Yes, for sure because now we developed the techniques and finally we can start to play. Basically I am looking forward to the opportunities in the future. To be able making more things happen within the world of Phenomeneon. If you discovered something you are really fascinated about, I think it is important that you spend some time in making more pieces because mostly they get better and better.

 

 

Check out Pieke Bergmans official website to see more.

 

 

B group /encounters with the autonomy of design


Monday, March 24, 2008

When two exhibitions present a clear insight in the autonomy of modern designing, DesignResearch has to examen what it is all about and who is involved.
This occasion was presented by the “Joyride Expo” organized by Platform 21 and “At Random: Networks and Crossovers” curated by the Paviljoens Almere.

frank tjepkemaX-XL chair at Joyride
(l>r: at studio Tjep > cuddling the XXL-chair > visiting JoyRide Expo)

The participation of the Dutch product- and interactive design avant garde presented an unique opportunity to experience the freedom in which design concepts can be developped. This became clear at the opening event of the Joyride Expo, when designers transformed remote control toycars into their ultimate joyride dream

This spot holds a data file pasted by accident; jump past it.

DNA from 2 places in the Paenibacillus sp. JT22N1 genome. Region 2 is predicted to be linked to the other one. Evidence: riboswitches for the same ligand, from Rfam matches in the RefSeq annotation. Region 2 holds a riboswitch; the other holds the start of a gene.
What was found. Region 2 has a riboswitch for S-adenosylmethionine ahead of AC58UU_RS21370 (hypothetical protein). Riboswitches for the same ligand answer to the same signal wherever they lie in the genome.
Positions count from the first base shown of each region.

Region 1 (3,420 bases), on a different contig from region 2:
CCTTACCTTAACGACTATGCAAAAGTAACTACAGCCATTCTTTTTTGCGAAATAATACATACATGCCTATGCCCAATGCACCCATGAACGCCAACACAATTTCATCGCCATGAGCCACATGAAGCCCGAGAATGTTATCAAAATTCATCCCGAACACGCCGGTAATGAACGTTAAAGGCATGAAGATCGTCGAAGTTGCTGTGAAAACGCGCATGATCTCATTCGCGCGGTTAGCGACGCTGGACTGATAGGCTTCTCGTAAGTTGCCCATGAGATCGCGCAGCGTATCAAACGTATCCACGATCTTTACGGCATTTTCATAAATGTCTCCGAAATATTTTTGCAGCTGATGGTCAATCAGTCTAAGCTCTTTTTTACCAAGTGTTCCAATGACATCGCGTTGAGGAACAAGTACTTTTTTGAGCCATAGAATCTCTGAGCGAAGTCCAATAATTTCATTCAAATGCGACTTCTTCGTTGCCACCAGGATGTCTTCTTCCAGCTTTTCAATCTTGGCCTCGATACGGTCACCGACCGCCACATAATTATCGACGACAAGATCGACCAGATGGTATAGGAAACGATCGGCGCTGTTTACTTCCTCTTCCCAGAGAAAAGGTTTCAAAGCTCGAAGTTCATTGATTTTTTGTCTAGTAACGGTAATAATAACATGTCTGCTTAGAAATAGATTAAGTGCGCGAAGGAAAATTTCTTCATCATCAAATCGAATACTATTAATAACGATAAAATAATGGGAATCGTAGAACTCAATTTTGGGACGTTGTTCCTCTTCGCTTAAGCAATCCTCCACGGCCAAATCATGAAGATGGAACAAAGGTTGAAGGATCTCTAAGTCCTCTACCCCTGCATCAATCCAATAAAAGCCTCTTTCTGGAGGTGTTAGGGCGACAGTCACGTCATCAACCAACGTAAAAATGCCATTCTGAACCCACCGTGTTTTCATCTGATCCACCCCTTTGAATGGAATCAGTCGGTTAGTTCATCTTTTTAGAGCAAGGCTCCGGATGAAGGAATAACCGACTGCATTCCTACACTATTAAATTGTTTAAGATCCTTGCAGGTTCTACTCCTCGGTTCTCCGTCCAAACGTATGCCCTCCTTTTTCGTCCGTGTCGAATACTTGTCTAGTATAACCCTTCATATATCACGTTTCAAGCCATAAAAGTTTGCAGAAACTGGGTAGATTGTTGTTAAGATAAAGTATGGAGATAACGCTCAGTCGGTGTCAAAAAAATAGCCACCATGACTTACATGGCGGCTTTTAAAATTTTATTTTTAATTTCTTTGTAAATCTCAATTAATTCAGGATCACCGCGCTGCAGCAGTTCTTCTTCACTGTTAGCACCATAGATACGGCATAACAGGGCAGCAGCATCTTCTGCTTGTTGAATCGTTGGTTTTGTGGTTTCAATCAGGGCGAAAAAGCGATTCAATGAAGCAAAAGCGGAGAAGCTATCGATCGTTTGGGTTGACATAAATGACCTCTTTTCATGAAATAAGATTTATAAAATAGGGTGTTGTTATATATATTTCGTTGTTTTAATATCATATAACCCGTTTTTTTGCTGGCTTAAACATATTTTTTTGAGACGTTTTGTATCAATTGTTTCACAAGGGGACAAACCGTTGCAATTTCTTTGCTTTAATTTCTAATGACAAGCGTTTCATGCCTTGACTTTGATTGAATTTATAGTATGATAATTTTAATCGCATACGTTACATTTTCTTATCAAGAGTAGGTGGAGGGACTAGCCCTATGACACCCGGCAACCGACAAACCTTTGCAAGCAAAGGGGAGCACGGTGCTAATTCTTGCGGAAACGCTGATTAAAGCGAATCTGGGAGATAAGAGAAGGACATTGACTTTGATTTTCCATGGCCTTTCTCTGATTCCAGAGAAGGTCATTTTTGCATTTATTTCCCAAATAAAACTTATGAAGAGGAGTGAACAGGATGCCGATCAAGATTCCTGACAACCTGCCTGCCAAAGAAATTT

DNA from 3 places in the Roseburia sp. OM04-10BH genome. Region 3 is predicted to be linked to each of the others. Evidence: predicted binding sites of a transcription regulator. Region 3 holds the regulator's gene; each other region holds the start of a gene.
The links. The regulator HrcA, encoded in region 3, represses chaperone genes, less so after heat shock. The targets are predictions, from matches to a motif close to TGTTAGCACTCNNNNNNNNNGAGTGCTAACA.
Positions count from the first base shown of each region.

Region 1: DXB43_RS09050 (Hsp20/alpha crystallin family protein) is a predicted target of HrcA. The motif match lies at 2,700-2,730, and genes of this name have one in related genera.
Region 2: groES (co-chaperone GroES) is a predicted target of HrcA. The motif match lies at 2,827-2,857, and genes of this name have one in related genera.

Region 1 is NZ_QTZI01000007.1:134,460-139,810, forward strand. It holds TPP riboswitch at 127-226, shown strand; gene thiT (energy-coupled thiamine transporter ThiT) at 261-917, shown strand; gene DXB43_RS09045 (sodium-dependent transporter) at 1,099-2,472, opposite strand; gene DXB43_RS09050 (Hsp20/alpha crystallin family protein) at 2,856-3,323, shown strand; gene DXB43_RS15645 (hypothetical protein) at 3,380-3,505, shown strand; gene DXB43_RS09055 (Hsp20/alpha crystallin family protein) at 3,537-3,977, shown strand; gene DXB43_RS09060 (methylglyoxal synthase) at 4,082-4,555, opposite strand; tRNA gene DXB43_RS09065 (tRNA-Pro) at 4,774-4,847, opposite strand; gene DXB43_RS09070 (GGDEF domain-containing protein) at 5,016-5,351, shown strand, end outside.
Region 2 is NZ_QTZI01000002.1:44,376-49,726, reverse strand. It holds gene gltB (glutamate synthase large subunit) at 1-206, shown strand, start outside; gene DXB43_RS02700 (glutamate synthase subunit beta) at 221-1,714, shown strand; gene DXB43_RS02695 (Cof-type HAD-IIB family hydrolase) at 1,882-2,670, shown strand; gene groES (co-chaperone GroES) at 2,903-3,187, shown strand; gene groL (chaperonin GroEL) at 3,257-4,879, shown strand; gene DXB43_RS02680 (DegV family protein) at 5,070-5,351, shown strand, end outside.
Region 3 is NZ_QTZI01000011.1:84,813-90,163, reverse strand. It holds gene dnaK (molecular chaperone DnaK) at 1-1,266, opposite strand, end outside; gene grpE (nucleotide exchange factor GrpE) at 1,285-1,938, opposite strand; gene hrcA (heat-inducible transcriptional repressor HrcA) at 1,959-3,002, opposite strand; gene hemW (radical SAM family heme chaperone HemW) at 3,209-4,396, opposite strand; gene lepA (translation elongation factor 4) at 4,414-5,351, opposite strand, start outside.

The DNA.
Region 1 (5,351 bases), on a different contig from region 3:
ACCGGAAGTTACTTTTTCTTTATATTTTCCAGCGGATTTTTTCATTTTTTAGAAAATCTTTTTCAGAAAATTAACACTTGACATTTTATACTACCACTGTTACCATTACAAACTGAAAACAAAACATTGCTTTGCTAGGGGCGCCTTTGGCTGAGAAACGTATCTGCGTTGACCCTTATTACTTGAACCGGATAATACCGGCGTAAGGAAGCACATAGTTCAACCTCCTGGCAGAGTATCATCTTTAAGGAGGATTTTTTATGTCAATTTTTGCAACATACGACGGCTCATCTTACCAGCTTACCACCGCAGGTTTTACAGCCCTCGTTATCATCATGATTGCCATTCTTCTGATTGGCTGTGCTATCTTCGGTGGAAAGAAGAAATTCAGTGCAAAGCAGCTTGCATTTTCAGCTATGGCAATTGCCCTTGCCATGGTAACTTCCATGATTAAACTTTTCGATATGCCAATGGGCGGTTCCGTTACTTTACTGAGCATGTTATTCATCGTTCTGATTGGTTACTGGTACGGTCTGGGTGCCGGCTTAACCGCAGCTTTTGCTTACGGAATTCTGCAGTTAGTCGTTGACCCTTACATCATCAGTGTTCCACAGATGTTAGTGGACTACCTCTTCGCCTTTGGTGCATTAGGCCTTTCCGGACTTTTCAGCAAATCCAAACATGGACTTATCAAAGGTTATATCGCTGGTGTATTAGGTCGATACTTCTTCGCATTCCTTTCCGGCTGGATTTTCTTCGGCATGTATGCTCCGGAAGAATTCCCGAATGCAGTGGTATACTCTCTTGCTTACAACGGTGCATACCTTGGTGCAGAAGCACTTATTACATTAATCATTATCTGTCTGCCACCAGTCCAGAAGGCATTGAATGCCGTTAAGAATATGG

skycatcher at random reader
(l>r: Skycatcher by Maurer & Puckey > Expo & Reader designed by Lust)

When visiting Almere (only a 20 minute train-ride), Luna Maurer presented insights into the philosophy behind here work “Graybloc“. One of her other works “Floor design” –an ongoing and ongrowing work in progress– covers the floors with mappings of the organisations consultative structure, as such visualizing the Paviljoen’s network. We could be present to witness her weekly upgrade.
Studio >Tjep< was visited in a later stage as part of a students investigations. We enjoyed an informal presentation of some projectbooks, focussing on his proposal for the restyling of the IKEA restaurant.

Soap Box ResearchBertjan Pot Research part1

Research material was edited down to A4 sized guided tours into selected subjects. All subjects presented in this list are also available as hard copy research prints at the ResearchFolders at the Rietveld library.

Related to Joyride the investigation focussed on the following subjects and people: Bertjan Pot (furniture design), Strange Attractors (interactive design), Marijn van der Poll (product design), Moniek van Heist (fashion design), Dinie Besems, Pieke Bergmans (product design), Frank Tjepkema /Tjep (interior/product design) the general subjects of >Concept Cars<, >Soapbox Racing<, “Craddle to Craddle” McDounough/Braungart (industrial design) the Nature Design exhibit in Zürich and its publication by Lars Müller, Droog Design, Bruce Mau’s “massive change” (communication design) and as added subjects Sophie Krier (Design Lab) and the artist Panamarenko.

related to the ongoing At Random: Networks and Crossovers exhibit, the investigation focussed on: Jeanne van Heeswijk (artist), Lust (graphic design), Nathalie Bruys (geluidskunstenaar), Luna Maurer (interaction design), the At Random reader by Lust design, and the related subjects SKOR and OPEN magazine #13